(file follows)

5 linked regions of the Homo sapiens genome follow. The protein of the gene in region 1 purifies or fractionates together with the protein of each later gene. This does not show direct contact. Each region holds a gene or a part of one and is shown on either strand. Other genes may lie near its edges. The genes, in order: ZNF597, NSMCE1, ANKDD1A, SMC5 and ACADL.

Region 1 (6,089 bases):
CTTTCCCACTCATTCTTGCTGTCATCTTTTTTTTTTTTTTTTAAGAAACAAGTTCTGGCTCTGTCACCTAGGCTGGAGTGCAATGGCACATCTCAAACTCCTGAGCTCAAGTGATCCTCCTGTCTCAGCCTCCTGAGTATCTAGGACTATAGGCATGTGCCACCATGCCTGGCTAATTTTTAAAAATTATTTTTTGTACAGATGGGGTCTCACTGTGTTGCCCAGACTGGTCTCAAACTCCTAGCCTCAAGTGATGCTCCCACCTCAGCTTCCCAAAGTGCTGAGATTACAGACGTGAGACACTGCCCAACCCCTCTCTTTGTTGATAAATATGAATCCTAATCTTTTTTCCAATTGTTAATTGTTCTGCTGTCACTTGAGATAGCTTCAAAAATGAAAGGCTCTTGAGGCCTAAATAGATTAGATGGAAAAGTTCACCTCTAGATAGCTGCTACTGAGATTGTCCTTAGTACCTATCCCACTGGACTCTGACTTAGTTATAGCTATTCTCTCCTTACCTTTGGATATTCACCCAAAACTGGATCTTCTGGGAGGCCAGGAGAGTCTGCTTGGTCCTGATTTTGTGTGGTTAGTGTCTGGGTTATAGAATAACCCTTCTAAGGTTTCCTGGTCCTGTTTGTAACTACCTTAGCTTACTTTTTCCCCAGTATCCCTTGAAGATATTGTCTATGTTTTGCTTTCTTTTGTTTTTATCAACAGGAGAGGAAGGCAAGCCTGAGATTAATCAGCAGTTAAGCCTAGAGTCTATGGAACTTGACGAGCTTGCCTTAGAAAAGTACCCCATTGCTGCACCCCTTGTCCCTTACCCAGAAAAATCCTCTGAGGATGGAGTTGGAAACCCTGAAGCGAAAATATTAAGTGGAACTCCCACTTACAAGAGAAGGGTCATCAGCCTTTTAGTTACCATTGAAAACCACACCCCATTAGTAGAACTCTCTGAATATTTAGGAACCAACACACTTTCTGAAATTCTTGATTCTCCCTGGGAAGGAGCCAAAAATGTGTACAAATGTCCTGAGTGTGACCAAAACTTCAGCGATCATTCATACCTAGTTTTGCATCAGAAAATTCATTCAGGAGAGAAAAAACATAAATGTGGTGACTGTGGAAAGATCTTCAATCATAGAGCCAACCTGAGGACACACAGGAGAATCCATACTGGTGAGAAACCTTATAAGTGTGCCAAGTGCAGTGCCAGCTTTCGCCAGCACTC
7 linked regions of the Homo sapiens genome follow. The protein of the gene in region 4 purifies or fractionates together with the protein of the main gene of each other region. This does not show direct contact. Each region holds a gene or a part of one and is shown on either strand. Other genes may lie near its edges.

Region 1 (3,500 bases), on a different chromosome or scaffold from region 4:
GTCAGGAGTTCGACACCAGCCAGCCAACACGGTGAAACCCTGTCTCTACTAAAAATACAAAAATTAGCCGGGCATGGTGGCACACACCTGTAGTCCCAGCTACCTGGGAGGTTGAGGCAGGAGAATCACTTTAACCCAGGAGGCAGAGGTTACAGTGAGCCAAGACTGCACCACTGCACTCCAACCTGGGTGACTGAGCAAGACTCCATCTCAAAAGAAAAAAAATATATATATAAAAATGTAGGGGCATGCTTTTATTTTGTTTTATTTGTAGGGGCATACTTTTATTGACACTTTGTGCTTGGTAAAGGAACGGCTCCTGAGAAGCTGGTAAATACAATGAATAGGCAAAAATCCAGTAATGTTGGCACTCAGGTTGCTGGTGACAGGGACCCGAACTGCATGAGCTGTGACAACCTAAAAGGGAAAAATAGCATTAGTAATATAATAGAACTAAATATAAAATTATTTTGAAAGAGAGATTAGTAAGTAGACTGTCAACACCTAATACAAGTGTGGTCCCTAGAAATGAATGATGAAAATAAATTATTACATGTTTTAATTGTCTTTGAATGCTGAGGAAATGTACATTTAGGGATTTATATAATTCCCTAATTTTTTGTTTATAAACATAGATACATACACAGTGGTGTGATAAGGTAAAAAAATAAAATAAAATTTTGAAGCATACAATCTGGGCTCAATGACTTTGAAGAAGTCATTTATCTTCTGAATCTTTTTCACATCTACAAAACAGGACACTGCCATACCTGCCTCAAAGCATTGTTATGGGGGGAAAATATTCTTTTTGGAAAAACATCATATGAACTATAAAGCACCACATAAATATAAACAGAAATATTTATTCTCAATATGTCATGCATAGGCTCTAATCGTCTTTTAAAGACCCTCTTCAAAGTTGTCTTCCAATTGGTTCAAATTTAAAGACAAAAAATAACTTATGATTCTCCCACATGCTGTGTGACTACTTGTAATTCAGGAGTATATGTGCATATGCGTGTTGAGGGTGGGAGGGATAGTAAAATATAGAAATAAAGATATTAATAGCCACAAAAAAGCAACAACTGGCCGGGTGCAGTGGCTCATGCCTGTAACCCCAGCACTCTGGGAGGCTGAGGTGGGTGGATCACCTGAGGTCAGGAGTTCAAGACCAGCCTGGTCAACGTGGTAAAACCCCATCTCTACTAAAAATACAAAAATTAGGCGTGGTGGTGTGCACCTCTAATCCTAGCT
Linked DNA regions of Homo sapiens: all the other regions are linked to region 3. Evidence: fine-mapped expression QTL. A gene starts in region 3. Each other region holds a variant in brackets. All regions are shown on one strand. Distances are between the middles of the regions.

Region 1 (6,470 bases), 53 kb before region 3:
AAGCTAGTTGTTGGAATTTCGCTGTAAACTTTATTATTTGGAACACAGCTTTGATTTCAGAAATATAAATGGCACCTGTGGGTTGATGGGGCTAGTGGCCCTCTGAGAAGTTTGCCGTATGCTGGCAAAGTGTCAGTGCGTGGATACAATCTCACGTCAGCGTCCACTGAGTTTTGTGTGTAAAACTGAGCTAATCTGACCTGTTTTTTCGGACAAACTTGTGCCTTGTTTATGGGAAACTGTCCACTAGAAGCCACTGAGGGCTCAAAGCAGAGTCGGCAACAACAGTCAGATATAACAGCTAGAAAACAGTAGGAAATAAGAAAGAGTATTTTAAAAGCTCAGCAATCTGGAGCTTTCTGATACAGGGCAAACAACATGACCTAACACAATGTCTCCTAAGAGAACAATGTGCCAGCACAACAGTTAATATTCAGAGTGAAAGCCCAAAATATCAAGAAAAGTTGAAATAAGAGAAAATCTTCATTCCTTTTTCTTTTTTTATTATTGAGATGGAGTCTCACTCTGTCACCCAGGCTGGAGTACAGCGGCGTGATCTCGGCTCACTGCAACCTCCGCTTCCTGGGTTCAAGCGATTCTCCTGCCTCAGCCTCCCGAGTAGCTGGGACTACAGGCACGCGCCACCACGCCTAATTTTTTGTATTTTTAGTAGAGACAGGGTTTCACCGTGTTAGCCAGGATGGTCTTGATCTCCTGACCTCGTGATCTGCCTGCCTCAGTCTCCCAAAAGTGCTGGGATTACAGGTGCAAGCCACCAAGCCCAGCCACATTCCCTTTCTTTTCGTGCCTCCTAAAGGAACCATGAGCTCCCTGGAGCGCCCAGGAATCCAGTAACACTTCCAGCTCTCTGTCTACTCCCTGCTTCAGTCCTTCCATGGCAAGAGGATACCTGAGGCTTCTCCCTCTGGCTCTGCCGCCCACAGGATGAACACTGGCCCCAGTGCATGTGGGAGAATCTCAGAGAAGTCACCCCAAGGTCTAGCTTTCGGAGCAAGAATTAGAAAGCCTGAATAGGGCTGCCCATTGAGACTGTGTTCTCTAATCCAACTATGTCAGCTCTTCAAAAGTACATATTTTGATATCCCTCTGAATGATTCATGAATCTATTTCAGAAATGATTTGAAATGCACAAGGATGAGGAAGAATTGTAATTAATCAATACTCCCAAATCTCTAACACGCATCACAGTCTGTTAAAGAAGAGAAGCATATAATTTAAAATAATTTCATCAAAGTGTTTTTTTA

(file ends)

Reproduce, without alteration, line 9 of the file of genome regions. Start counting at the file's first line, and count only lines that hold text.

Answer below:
AAGCTAGTTGTTGGAATTTCGCTGTAAACTTTATTATTTGGAACACAGCTTTGATTTCAGAAATATAAATGGCACCTGTGGGTTGATGGGGCTAGTGGCCCTCTGAGAAGTTTGCCGTATGCTGGCAAAGTGTCAGTGCGTGGATACAATCTCACGTCAGCGTCCACTGAGTTTTGTGTGTAAAACTGAGCTAATCTGACCTGTTTTTTCGGACAAACTTGTGCCTTGTTTATGGGAAACTGTCCACTAGAAGCCACTGAGGGCTCAAAGCAGAGTCGGCAACAACAGTCAGATATAACAGCTAGAAAACAGTAGGAAATAAGAAAGAGTATTTTAAAAGCTCAGCAATCTGGAGCTTTCTGATACAGGGCAAACAACATGACCTAACACAATGTCTCCTAAGAGAACAATGTGCCAGCACAACAGTTAATATTCAGAGTGAAAGCCCAAAATATCAAGAAAAGTTGAAATAAGAGAAAATCTTCATTCCTTTTTCTTTTTTTATTATTGAGATGGAGTCTCACTCTGTCACCCAGGCTGGAGTACAGCGGCGTGATCTCGGCTCACTGCAACCTCCGCTTCCTGGGTTCAAGCGATTCTCCTGCCTCAGCCTCCCGAGTAGCTGGGACTACAGGCACGCGCCACCACGCCTAATTTTTTGTATTTTTAGTAGAGACAGGGTTTCACCGTGTTAGCCAGGATGGTCTTGATCTCCTGACCTCGTGATCTGCCTGCCTCAGTCTCCCAAAAGTGCTGGGATTACAGGTGCAAGCCACCAAGCCCAGCCACATTCCCTTTCTTTTCGTGCCTCCTAAAGGAACCATGAGCTCCCTGGAGCGCCCAGGAATCCAGTAACACTTCCAGCTCTCTGTCTACTCCCTGCTTCAGTCCTTCCATGGCAAGAGGATACCTGAGGCTTCTCCCTCTGGCTCTGCCGCCCACAGGATGAACACTGGCCCCAGTGCATGTGGGAGAATCTCAGAGAAGTCACCCCAAGGTCTAGCTTTCGGAGCAAGAATTAGAAAGCCTGAATAGGGCTGCCCATTGAGACTGTGTTCTCTAATCCAACTATGTCAGCTCTTCAAAAGTACATATTTTGATATCCCTCTGAATGATTCATGAATCTATTTCAGAAATGATTTGAAATGCACAAGGATGAGGAAGAATTGTAATTAATCAATACTCCCAAATCTCTAACACGCATCACAGTCTGTTAAAGAAGAGAAGCATATAATTTAAAATAATTTCATCAAAGTGTTTTTTTA